Unknown hackers early last week claimed to have compromised and stolen data from a range of government agencies and private organizations by alleging to have gained full administrator access to their systems, including those of space agencies, defense departments, and private international companies. NASA and the ESA have apparently confirmed their systems were indeed attacked and compromised in late April 2012 but insisted no “sensitive or controlled information” was compromised. The attacks according to ESA security office manager Stefano Zatti were allegedly the result of an SQL injection exploit stating, “The group used SQL injection […] The use of SQL injection is an admitted vulnerability […] This needs to be addressed at a coding level.”
The new hacker group claiming to be behind the attacks refers to themselves as “The Unknown” and announced early last week opening up a new Twitter account that they had injected their way into the private systems of at least ten different organizations, and proceeded to publish private data and documents through sites like Pastebin which they claim originated from the compromised servers. “The Unknown” have since stated that all their victims had patched their systems (which was apparently their goal) and that they were no longer vulnerable to the exploits used to compromise them in the first place, all but the US Air Force apparently which they claim they would be contacting to bring to their attention.
And now, we are happy to inform you that most of the links we used to penetrate threw the databases, have been patched. This is exactly what we where looking for. This is what we want. For all our supporters out there; Thank you, help us to spread the word, help us to make this internet world more secured.
Victims The Unknown listed as allegedly having been compromised included the NASA – Glenn Research Center, the U.S. military, the U.S. Air Force, the European Space Agency, the Thai Royal Navy, Harvard University, Renault, the French ministry of Defense, the Bahrain Ministry of Defense, and the Jordanian Yellow Pages. It is not sure whether they used the same exploit to gain access to all these organizations but it would appear likely.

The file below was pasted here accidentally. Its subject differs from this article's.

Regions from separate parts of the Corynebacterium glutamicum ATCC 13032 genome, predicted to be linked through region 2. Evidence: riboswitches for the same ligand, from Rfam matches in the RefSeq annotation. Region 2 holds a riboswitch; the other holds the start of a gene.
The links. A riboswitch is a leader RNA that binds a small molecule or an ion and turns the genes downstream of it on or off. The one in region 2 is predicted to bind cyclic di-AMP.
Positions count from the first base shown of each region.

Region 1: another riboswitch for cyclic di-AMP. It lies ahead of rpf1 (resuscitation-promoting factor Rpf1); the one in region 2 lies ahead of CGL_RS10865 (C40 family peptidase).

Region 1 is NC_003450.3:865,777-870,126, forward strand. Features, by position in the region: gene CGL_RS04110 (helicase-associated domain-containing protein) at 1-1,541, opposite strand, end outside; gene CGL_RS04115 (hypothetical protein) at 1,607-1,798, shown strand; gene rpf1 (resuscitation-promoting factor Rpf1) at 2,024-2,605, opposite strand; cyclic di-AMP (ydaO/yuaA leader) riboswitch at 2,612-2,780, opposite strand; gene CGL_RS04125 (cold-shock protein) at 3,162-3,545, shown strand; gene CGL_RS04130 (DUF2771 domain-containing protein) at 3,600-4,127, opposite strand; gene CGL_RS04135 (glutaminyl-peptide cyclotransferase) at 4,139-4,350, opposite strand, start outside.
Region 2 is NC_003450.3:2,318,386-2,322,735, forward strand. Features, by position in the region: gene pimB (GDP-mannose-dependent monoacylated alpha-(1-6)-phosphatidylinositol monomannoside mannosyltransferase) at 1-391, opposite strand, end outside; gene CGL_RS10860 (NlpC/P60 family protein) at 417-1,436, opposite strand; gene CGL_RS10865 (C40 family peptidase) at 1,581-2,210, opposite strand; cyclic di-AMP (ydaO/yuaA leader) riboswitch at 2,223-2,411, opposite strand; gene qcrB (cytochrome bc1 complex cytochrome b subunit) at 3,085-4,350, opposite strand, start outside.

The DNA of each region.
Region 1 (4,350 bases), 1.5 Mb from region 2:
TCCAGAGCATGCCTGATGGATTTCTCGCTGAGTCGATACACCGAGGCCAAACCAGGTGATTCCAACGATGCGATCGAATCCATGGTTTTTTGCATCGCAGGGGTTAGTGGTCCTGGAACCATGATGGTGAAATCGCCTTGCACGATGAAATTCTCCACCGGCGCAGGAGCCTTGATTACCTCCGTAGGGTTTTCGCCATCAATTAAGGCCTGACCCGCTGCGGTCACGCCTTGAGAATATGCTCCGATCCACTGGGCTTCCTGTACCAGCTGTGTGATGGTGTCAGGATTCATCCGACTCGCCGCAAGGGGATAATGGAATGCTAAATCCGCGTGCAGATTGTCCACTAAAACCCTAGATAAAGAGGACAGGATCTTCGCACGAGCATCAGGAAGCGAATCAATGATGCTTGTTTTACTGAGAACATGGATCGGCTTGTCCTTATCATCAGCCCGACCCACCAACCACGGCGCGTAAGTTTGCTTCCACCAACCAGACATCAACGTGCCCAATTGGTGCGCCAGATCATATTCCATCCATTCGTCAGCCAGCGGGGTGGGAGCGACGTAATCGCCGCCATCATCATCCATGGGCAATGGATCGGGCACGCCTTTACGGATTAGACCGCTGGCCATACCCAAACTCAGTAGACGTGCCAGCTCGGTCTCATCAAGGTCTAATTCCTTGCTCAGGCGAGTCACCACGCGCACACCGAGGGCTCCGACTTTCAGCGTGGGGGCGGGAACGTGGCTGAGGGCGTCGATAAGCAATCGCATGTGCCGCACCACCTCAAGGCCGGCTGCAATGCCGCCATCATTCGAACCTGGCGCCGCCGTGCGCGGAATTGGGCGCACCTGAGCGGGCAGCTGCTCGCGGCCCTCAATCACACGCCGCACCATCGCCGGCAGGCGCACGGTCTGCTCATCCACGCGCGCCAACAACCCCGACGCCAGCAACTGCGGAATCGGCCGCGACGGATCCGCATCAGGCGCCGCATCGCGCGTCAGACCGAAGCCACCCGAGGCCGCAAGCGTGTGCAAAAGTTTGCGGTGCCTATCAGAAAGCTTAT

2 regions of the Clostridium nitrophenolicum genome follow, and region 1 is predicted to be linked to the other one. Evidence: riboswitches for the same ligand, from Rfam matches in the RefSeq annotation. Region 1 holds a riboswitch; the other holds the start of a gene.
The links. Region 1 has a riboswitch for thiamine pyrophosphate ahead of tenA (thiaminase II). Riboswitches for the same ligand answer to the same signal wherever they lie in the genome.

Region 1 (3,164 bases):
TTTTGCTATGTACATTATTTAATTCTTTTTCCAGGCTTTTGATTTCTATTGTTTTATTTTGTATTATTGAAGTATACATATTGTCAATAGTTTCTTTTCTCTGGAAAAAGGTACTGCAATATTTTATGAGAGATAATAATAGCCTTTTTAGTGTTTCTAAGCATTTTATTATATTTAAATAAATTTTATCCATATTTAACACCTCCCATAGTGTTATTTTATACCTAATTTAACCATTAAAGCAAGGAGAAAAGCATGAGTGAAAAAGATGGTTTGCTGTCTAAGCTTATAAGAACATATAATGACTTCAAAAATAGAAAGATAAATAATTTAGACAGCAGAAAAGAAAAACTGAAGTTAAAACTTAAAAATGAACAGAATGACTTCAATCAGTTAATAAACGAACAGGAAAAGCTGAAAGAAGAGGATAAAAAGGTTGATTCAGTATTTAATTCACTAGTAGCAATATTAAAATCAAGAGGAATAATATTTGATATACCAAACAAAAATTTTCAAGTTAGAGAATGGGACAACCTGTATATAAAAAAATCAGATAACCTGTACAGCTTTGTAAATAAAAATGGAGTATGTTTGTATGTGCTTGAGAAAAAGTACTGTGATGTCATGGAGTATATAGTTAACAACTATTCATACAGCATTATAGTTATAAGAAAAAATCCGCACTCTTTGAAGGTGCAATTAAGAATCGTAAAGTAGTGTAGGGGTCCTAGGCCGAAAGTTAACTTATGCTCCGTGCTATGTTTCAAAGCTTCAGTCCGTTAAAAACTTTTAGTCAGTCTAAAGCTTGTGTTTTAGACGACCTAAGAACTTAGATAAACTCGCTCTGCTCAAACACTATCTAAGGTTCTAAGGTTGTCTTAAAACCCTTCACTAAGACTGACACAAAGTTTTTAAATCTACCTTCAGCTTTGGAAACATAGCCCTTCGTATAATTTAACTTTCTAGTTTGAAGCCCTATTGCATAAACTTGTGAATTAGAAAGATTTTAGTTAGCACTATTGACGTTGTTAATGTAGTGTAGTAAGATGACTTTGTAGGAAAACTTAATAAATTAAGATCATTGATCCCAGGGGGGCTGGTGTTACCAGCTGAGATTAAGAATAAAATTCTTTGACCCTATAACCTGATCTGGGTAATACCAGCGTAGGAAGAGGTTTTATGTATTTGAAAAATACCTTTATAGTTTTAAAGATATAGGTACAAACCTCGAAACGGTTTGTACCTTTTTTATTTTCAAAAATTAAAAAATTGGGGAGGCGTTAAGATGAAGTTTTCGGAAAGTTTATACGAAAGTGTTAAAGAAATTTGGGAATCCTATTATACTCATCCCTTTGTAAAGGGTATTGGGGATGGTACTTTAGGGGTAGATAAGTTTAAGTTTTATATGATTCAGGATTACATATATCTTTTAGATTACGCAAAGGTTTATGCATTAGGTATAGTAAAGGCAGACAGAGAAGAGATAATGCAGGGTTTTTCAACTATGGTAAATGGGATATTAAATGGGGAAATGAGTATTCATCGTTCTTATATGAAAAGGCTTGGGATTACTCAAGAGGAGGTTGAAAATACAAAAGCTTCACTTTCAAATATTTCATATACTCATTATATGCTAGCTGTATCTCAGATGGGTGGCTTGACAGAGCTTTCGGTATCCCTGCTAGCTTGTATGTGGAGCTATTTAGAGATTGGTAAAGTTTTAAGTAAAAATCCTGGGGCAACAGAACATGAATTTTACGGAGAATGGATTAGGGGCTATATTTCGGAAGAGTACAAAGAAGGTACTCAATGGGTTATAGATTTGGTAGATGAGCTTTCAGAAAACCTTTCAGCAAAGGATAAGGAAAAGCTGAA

In addition to revealing the logins to access the compromised systems of the organizations in question, The Unknown also proceeded to post screenshots on public image sharing site Imgur showing off the access they had gained to the compromised sites. The group also apparently put together a compressed 2 part rar file of some military documents they claim to have downloaded from the hacked systems and uploaded them to the public file sharing website MediaFire (where as of of this writing they are apparently still available). Some sources covering this story claim some of the documents/data may originate from an older hack and all this is might just be a ploy to try and gain Twitter followers. At this point though I think this would seem like a rather unlikely motivation.
Rather, “The Unknowns” claim their motivation as completely altruistic in the hopes of bringing software vulnerabilities to people’s attention, something along the lines of following (as was apparently posted in one of their Pastebin posts).
We can’t call ourselves White Hat Hackers but we’re not Black Hat Hackers either…
Now, we decided to hack these sites for a reason…
These Websites are important, we understand that we harmed the victims and we’re sorry for that – we’re soon going to email them all the information they need to know about the penetrations we did.
We still think that what we did helped them, because right now they know that their Security is weak and that it should be fixed.
We wanted to gain the trust of others, people now trust us, we’re getting lots of emails from people we never knew, asking us to check their website’s security and that’s what we want to do.
Our goal was never to harm anyone, we want to make this whole internet world more secured because, simply, it’s not at all and we want to help.
We don’t want revolutions, we don’t want chaos, we just want to protect the people out there.
Websites are not secured, people are not secured, computers are not secured, nothing is…
We’re here to help and we’re asking nothing in exchange.
One can only wonder then why decide to publicly leak private data/documents instead of simply contacting the site administrators directly in private? Perhaps they believe they wouldn’t be taken seriously by the organizations otherwise? Or perhaps more likely that it wouldn’t have generated any media coverage? That it wouldn’t generate any notoriety? Either way, it will be interesting to see if more high profile sites are attacked by “The Unknowns” in the coming days/weeks and if they continue to publicly dump any private info gained.